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Am J Optom Physiol Opt. 1983 Mar;60(3):187-98.

The Berkeley Orthokeratology Study, Part II: Efficacy and duration.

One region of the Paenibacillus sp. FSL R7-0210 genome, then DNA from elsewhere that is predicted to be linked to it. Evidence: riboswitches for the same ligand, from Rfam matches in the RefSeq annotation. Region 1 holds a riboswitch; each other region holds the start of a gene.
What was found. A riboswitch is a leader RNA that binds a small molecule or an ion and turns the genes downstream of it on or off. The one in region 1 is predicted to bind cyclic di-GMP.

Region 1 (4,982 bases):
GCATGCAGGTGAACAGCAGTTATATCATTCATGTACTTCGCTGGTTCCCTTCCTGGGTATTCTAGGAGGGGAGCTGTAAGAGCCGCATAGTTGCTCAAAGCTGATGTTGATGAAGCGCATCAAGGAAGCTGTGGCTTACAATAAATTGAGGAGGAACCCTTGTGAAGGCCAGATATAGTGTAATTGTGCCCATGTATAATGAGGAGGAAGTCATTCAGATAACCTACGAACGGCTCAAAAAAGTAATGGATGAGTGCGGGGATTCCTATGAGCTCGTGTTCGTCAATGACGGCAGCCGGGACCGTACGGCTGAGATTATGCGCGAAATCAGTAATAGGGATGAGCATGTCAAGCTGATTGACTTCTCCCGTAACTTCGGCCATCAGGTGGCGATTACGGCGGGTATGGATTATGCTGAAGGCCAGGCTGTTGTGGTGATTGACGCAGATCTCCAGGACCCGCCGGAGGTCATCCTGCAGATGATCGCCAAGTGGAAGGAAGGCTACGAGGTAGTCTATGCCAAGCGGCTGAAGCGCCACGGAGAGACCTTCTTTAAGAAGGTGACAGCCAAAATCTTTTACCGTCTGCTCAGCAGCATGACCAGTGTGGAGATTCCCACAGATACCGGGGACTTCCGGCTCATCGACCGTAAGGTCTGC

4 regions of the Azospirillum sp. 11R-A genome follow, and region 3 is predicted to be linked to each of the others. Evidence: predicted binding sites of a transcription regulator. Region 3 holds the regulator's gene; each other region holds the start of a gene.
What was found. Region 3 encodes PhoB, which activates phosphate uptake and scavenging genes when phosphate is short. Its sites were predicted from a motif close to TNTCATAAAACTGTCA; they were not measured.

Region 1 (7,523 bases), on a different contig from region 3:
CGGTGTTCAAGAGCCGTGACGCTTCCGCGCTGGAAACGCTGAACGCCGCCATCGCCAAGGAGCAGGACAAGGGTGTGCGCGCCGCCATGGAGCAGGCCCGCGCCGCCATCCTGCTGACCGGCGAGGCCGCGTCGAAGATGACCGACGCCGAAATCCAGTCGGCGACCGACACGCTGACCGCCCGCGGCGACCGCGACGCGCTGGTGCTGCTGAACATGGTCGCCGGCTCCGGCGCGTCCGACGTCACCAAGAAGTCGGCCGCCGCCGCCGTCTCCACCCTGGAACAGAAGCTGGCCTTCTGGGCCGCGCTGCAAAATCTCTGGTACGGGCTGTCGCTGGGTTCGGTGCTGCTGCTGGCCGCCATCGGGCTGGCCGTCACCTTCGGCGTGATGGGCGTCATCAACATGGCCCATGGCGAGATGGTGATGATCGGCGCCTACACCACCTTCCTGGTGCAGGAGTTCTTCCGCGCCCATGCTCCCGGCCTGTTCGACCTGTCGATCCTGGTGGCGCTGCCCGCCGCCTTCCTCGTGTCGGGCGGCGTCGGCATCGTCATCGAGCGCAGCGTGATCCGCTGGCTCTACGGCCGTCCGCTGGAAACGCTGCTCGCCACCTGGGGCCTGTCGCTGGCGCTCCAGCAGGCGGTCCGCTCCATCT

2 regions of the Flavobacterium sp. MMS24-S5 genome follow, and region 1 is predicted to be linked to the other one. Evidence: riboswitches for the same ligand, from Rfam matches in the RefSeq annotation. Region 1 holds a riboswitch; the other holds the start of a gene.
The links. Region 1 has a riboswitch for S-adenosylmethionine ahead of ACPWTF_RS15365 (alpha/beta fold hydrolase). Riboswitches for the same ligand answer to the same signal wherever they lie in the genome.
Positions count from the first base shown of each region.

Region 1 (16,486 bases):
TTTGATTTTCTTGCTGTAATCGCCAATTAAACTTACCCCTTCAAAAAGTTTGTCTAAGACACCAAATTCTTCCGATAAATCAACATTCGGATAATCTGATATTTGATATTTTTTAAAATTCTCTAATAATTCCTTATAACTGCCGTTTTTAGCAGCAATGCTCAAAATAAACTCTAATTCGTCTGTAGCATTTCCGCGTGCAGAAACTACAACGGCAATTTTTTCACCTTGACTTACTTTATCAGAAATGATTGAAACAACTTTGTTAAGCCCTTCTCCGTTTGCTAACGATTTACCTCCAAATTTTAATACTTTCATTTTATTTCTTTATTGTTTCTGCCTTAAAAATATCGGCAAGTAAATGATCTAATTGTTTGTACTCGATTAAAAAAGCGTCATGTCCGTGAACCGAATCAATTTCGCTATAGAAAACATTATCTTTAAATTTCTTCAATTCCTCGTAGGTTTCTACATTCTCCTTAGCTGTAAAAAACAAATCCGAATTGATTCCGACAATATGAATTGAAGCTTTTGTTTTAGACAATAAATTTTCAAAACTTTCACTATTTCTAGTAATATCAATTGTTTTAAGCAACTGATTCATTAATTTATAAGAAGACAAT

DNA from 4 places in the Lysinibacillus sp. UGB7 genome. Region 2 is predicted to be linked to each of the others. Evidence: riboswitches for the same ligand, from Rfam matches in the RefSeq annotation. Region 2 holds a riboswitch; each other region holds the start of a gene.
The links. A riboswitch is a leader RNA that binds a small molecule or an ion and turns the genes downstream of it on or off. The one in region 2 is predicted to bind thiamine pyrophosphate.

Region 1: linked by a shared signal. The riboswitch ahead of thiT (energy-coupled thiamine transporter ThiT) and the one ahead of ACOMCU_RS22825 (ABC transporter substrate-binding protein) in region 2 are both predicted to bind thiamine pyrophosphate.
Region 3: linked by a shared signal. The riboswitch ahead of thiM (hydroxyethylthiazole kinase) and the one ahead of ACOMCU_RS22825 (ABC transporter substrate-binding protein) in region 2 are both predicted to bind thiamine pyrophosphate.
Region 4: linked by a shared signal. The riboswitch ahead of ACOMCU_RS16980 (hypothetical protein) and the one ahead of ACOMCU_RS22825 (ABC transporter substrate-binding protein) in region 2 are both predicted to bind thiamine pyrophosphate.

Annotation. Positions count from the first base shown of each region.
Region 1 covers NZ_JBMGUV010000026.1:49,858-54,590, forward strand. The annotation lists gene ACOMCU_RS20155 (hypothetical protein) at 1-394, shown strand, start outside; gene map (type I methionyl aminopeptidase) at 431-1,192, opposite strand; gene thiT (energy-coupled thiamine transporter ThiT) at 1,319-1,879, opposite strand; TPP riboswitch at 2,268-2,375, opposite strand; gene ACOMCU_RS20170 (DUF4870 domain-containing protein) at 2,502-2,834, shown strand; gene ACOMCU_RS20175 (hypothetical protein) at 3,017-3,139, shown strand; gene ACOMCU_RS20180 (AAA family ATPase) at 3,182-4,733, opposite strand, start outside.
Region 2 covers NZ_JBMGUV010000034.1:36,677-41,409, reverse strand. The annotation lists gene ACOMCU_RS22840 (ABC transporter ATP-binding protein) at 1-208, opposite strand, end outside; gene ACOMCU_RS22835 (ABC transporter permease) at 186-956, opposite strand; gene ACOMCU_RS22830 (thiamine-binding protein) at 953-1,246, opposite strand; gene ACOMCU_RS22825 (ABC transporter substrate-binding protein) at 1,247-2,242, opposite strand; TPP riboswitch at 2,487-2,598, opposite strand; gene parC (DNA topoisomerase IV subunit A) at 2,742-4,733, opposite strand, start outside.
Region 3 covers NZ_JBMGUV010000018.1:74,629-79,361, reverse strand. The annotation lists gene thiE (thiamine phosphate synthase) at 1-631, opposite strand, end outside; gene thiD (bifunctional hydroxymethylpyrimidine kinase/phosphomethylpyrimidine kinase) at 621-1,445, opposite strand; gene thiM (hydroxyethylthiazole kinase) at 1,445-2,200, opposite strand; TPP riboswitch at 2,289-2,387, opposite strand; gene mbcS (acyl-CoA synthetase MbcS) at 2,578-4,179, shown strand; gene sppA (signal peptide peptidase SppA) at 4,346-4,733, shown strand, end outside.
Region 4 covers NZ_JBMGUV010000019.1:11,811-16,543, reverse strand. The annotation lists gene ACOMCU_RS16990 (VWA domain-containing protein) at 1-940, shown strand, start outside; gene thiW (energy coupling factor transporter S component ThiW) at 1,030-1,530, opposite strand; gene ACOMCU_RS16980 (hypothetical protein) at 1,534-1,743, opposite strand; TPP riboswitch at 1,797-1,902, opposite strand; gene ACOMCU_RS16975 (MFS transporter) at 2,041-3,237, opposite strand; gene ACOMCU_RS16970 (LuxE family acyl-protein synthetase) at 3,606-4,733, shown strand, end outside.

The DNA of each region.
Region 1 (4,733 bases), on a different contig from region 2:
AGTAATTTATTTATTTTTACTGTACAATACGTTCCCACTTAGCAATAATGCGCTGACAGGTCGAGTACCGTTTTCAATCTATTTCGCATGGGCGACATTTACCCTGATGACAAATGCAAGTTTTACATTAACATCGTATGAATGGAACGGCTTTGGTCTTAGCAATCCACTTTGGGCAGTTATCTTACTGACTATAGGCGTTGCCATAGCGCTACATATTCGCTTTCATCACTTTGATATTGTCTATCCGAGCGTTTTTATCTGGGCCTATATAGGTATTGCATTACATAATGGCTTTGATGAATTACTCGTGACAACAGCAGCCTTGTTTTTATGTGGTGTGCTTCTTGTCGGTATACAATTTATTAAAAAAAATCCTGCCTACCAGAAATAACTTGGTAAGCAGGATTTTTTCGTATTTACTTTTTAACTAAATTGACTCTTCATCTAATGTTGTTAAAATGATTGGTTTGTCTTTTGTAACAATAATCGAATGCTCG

Relative efficacy of orthokeratology (OK) was evaluated by assessing changes in refractive error, visual acuity, and corneal curvature in 31 treated and 28 randomized control subjects who wore conventional rigid contact lenses. The duration of changes was studied by monitoring subjects after lens wear was discontinued. After an average of 444 days of contact lens wear the treatment group showed an overall mean reduction in spherical equivalent refractive error of 1.01 D compared with 0.54 D in the control group (p = 0.02). Both groups had considerable variation in refractive error change. Corresponding mean improvements in unaided visual acuity were -0.27 and -0.20 log of the minimum angle of resolution [log (MAR)]. Corneal curvature decreased in both comparison groups, but the actual diopter value was about one-half that of the refractive change. The changes in these characteristics tended to occur during the first 132 days of wear, and additional aggressive lens therapy during the remaining 241 days of treatment produced little additional change. The refractive error fluctuated considerably during the period of follow-up and these fluctuations tended to be larger in those subjects who had shown greater changes in refractive error. When the lenses were removed, ocular characteristics returned steadily toward baseline levels. Ninety-five days after discontinuing lens wear, the refractive error had returned 75 and 69% of the way to baseline levels for the treatment and control groups, respectively. Visual acuity and corneal curvature showed similar rebound after 95 days. We conclude that it is possible to reduce myopia about 1D; however, the change is not permanent. Results indicate that the level of vision during periods of nonlens wear would be unstable, making it difficult to predict what the quality of vision would be under a retainer lens wear program.

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